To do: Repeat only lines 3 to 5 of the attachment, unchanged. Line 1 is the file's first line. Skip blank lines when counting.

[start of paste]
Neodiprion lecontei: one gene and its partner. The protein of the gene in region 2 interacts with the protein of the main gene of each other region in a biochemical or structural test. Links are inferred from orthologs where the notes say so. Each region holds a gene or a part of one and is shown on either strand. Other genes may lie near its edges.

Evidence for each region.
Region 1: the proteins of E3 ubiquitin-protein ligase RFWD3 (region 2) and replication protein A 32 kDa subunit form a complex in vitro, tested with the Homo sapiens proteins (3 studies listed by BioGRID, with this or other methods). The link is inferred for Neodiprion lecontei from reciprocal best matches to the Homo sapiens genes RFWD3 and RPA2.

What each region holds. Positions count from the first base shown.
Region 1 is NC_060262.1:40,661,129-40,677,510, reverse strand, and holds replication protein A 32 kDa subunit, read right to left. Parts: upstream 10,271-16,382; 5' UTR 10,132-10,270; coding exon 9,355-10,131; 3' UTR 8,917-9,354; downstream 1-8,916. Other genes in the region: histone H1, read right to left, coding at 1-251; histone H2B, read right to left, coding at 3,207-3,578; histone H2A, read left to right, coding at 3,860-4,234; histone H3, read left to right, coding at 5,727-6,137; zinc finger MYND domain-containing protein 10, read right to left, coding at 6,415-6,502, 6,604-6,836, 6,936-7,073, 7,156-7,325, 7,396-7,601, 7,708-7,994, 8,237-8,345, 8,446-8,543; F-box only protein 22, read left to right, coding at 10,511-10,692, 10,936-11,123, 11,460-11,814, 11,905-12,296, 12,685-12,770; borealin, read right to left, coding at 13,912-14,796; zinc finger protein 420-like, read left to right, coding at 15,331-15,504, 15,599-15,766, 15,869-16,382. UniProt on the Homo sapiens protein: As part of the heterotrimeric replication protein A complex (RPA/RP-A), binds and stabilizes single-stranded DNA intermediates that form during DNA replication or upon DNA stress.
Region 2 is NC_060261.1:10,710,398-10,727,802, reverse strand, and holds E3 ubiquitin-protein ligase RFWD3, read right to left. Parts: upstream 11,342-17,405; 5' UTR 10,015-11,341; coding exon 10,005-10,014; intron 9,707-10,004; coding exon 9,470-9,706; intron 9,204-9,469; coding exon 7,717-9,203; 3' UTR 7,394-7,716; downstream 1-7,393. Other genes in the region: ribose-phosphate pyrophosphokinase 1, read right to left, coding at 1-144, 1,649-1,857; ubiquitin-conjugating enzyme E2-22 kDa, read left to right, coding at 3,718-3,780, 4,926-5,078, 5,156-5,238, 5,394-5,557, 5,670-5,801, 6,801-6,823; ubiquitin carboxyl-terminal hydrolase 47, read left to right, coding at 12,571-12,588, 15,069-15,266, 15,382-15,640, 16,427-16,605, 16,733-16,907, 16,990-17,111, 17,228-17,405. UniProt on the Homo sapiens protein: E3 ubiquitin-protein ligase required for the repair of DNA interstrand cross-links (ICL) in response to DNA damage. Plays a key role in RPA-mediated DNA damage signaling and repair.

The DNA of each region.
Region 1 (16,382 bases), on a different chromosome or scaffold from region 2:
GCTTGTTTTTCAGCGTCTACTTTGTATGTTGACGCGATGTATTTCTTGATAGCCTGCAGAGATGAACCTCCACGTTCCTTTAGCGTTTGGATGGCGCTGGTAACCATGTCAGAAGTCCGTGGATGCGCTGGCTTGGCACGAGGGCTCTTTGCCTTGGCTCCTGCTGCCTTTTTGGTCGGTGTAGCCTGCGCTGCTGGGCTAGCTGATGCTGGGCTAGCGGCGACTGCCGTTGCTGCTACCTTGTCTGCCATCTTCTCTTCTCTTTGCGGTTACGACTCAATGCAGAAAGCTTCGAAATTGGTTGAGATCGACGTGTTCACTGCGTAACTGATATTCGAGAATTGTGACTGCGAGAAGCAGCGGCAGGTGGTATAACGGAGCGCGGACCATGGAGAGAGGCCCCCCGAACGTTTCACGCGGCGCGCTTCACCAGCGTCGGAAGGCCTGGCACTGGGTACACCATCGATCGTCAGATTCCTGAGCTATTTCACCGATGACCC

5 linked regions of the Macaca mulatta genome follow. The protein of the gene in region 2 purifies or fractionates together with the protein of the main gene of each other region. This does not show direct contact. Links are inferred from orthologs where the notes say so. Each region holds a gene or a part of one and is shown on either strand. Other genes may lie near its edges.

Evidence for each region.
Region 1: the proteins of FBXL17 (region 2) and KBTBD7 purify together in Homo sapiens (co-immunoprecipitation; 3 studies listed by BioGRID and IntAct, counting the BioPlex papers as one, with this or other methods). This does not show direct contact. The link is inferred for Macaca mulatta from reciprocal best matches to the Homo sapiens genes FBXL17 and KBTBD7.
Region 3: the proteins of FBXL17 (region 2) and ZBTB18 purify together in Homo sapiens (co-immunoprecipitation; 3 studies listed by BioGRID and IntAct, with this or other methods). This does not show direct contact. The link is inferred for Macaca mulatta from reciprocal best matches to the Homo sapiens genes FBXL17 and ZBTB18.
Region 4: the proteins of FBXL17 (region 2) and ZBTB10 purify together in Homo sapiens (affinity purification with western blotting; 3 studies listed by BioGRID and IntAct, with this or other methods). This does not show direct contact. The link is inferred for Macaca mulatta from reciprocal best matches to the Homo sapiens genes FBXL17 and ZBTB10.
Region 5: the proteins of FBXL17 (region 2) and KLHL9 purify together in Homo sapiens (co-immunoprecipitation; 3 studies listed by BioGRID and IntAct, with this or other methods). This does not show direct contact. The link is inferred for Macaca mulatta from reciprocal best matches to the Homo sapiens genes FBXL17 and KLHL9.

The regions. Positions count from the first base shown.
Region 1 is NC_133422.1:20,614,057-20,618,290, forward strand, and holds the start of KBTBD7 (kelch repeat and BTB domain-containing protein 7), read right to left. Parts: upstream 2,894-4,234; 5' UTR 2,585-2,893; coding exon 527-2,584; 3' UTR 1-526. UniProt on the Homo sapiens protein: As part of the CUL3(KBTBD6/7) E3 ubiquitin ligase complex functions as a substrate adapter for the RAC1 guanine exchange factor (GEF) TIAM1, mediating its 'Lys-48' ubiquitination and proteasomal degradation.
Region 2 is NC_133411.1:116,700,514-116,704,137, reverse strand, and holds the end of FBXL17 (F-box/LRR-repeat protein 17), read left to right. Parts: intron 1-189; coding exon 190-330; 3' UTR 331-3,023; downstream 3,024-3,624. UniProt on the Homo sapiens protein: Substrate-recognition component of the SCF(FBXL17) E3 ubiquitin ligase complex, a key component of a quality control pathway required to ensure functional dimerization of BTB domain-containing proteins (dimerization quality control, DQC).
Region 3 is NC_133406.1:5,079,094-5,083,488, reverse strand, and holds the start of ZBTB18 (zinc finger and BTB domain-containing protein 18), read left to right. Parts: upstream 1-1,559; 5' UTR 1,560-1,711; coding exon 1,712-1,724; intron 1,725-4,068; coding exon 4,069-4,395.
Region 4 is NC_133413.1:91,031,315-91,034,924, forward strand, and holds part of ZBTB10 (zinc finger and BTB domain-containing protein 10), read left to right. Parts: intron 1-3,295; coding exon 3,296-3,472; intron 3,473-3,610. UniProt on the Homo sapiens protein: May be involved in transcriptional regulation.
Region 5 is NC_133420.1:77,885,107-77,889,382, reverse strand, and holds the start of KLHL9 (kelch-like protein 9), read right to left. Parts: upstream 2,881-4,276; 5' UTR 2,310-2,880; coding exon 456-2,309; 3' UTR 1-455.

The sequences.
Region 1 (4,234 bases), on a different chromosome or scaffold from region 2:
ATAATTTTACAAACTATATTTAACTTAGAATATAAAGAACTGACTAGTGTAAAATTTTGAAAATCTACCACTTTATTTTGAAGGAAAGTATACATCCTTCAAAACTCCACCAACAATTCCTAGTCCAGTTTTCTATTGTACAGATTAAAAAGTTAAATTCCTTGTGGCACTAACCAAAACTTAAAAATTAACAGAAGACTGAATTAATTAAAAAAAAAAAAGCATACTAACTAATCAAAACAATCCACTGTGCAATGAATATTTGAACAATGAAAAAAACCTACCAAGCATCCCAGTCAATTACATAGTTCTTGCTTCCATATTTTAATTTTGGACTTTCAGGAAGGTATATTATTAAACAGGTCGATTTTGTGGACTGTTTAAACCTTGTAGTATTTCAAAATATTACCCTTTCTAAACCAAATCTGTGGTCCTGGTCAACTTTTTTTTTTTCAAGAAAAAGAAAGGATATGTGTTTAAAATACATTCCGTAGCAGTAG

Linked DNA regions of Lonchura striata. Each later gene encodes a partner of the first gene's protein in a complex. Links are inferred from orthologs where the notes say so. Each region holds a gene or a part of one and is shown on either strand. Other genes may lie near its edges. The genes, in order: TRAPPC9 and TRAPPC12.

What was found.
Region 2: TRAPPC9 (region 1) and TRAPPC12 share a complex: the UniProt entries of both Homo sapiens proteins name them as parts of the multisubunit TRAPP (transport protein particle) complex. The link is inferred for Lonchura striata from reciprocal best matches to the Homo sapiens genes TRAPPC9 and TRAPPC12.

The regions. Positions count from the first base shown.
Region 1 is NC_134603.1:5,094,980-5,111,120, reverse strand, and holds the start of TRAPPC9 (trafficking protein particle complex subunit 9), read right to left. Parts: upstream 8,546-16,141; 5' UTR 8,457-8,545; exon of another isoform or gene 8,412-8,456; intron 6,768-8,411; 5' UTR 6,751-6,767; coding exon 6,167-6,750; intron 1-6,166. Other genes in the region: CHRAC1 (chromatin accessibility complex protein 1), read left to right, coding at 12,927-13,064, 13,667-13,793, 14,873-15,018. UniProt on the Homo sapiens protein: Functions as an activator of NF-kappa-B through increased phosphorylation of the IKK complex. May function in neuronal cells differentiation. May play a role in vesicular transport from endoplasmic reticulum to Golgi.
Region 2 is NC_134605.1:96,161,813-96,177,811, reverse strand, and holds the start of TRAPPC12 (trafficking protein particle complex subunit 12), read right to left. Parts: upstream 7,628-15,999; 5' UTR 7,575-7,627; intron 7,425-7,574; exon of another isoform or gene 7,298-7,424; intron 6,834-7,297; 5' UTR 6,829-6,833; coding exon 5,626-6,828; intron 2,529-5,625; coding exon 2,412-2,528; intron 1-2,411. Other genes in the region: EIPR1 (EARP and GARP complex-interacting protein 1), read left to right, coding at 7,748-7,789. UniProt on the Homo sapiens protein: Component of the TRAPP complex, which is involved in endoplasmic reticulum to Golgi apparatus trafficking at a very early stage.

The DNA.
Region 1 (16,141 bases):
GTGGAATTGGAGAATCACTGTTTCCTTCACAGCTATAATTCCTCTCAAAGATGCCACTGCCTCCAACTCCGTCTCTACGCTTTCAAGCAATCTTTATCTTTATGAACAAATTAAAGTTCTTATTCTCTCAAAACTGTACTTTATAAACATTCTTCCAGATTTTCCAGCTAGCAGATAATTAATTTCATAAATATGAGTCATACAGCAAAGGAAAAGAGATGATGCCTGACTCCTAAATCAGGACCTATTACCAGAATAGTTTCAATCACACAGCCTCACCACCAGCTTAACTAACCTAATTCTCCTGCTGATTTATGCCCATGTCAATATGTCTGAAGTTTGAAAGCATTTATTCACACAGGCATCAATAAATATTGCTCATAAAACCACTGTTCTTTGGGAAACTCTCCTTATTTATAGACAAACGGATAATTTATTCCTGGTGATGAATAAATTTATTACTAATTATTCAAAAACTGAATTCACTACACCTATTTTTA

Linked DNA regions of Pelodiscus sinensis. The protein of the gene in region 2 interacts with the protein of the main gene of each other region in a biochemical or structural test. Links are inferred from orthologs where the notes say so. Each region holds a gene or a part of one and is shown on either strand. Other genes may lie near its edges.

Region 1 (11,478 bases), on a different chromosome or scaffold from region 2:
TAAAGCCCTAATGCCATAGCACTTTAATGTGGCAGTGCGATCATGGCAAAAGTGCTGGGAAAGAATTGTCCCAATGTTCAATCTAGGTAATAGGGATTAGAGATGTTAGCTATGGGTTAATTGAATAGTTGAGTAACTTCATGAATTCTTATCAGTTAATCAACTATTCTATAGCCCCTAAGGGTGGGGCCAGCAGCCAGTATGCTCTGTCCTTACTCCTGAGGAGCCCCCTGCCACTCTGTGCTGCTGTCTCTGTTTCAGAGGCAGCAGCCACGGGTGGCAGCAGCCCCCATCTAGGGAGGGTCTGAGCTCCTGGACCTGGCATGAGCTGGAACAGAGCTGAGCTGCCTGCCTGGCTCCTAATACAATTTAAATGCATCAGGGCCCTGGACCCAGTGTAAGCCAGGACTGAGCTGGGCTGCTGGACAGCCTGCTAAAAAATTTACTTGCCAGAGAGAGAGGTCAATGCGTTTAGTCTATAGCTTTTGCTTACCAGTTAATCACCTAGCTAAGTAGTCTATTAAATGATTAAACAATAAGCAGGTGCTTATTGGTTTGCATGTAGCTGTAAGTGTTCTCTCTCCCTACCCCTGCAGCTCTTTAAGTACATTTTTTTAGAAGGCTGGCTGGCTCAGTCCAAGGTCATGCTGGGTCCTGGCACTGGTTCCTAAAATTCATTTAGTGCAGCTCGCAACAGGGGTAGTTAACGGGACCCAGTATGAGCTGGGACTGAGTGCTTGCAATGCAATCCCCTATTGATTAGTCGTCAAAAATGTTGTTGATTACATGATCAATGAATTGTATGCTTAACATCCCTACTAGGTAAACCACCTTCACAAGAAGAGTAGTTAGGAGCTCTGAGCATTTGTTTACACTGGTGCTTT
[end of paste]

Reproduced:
Region 1: the proteins of E3 ubiquitin-protein ligase RFWD3 (region 2) and replication protein A 32 kDa subunit form a complex in vitro, tested with the Homo sapiens proteins (3 studies listed by BioGRID, with this or other methods). The link is inferred for Neodiprion lecontei from reciprocal best matches to the Homo sapiens genes RFWD3 and RPA2.

What each region holds. Positions count from the first base shown.
Region 1 is NC_060262.1:40,661,129-40,677,510, reverse strand, and holds replication protein A 32 kDa subunit, read right to left. Parts: upstream 10,271-16,382; 5' UTR 10,132-10,270; coding exon 9,355-10,131; 3' UTR 8,917-9,354; downstream 1-8,916. Other genes in the region: histone H1, read right to left, coding at 1-251; histone H2B, read right to left, coding at 3,207-3,578; histone H2A, read left to right, coding at 3,860-4,234; histone H3, read left to right, coding at 5,727-6,137; zinc finger MYND domain-containing protein 10, read right to left, coding at 6,415-6,502, 6,604-6,836, 6,936-7,073, 7,156-7,325, 7,396-7,601, 7,708-7,994, 8,237-8,345, 8,446-8,543; F-box only protein 22, read left to right, coding at 10,511-10,692, 10,936-11,123, 11,460-11,814, 11,905-12,296, 12,685-12,770; borealin, read right to left, coding at 13,912-14,796; zinc finger protein 420-like, read left to right, coding at 15,331-15,504, 15,599-15,766, 15,869-16,382. UniProt on the Homo sapiens protein: As part of the heterotrimeric replication protein A complex (RPA/RP-A), binds and stabilizes single-stranded DNA intermediates that form during DNA replication or upon DNA stress.